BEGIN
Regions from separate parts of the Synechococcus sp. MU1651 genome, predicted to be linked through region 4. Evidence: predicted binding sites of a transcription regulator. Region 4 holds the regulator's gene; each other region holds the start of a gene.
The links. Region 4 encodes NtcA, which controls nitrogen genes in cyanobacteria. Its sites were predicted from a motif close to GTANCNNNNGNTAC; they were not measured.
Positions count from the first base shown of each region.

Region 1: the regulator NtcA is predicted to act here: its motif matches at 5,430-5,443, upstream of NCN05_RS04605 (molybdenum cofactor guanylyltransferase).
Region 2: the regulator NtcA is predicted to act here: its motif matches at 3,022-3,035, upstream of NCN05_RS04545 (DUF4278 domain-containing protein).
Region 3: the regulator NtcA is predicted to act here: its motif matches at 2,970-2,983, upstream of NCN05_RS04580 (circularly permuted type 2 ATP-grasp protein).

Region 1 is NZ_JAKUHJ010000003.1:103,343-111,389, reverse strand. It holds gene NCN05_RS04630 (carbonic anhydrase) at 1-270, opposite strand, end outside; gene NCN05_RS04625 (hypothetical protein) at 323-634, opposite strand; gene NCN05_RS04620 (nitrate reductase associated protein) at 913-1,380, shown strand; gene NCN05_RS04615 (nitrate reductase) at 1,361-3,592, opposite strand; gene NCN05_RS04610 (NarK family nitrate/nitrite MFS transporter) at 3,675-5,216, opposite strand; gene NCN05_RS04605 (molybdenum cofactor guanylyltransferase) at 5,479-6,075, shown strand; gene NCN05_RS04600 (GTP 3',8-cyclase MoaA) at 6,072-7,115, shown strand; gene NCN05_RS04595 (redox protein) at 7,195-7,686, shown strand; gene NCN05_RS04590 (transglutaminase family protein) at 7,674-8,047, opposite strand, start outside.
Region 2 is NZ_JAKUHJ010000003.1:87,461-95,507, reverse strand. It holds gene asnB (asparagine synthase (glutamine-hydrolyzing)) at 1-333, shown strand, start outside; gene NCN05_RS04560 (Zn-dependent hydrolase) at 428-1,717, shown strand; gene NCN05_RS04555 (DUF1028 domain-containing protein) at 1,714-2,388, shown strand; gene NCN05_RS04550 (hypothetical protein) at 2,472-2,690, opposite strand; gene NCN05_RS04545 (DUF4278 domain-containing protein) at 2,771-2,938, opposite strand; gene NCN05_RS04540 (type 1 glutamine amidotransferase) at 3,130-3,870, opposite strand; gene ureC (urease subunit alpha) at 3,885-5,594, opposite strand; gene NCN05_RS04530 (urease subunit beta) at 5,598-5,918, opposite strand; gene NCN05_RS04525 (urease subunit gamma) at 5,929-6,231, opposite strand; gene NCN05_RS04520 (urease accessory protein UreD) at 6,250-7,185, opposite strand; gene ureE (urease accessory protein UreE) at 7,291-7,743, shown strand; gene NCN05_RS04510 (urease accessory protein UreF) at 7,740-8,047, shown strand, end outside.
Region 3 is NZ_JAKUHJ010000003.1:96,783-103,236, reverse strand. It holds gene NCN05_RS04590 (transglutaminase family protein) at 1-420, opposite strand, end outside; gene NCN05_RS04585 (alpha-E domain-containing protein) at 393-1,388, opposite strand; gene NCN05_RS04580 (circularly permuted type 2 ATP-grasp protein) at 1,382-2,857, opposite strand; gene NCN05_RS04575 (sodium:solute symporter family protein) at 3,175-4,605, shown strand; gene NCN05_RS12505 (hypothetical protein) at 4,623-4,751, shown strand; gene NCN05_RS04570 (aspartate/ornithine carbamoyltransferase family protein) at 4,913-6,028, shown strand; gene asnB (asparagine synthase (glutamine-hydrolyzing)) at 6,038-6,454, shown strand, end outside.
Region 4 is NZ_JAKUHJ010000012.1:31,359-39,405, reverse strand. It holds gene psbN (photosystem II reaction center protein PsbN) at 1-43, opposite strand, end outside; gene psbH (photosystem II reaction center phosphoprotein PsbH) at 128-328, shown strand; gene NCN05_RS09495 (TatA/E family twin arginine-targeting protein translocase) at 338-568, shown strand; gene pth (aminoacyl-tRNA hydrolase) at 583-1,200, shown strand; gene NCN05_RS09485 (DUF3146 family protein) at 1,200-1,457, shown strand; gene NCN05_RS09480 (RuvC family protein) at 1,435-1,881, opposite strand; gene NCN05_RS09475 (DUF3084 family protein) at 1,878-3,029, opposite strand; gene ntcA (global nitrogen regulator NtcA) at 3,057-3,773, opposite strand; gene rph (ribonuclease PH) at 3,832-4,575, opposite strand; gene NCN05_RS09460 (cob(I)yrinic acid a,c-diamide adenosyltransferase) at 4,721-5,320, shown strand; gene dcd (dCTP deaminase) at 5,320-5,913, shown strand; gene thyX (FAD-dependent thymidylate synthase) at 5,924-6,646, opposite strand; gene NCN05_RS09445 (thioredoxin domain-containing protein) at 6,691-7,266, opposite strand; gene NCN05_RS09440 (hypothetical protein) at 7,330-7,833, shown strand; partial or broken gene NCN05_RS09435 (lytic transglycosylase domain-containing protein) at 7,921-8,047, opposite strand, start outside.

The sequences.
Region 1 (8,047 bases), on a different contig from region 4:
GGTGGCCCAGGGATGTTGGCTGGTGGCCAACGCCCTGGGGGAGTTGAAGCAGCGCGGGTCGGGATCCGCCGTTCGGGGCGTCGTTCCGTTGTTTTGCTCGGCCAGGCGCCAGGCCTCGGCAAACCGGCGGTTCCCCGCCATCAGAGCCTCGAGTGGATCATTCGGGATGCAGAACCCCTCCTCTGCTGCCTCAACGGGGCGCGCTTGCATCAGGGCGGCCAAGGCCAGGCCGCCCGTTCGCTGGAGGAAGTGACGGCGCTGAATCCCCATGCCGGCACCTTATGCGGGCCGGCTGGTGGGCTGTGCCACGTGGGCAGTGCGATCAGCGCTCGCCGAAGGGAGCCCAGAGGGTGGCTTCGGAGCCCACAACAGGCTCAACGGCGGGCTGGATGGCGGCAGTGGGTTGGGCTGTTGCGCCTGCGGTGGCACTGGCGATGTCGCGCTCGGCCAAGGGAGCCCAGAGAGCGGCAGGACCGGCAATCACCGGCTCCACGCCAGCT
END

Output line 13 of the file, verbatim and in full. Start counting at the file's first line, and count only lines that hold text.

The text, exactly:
GGTGGCCCAGGGATGTTGGCTGGTGGCCAACGCCCTGGGGGAGTTGAAGCAGCGCGGGTCGGGATCCGCCGTTCGGGGCGTCGTTCCGTTGTTTTGCTCGGCCAGGCGCCAGGCCTCGGCAAACCGGCGGTTCCCCGCCATCAGAGCCTCGAGTGGATCATTCGGGATGCAGAACCCCTCCTCTGCTGCCTCAACGGGGCGCGCTTGCATCAGGGCGGCCAAGGCCAGGCCGCCCGTTCGCTGGAGGAAGTGACGGCGCTGAATCCCCATGCCGGCACCTTATGCGGGCCGGCTGGTGGGCTGTGCCACGTGGGCAGTGCGATCAGCGCTCGCCGAAGGGAGCCCAGAGGGTGGCTTCGGAGCCCACAACAGGCTCAACGGCGGGCTGGATGGCGGCAGTGGGTTGGGCTGTTGCGCCTGCGGTGGCACTGGCGATGTCGCGCTCGGCCAAGGGAGCCCAGAGAGCGGCAGGACCGGCAATCACCGGCTCCACGCCAGCT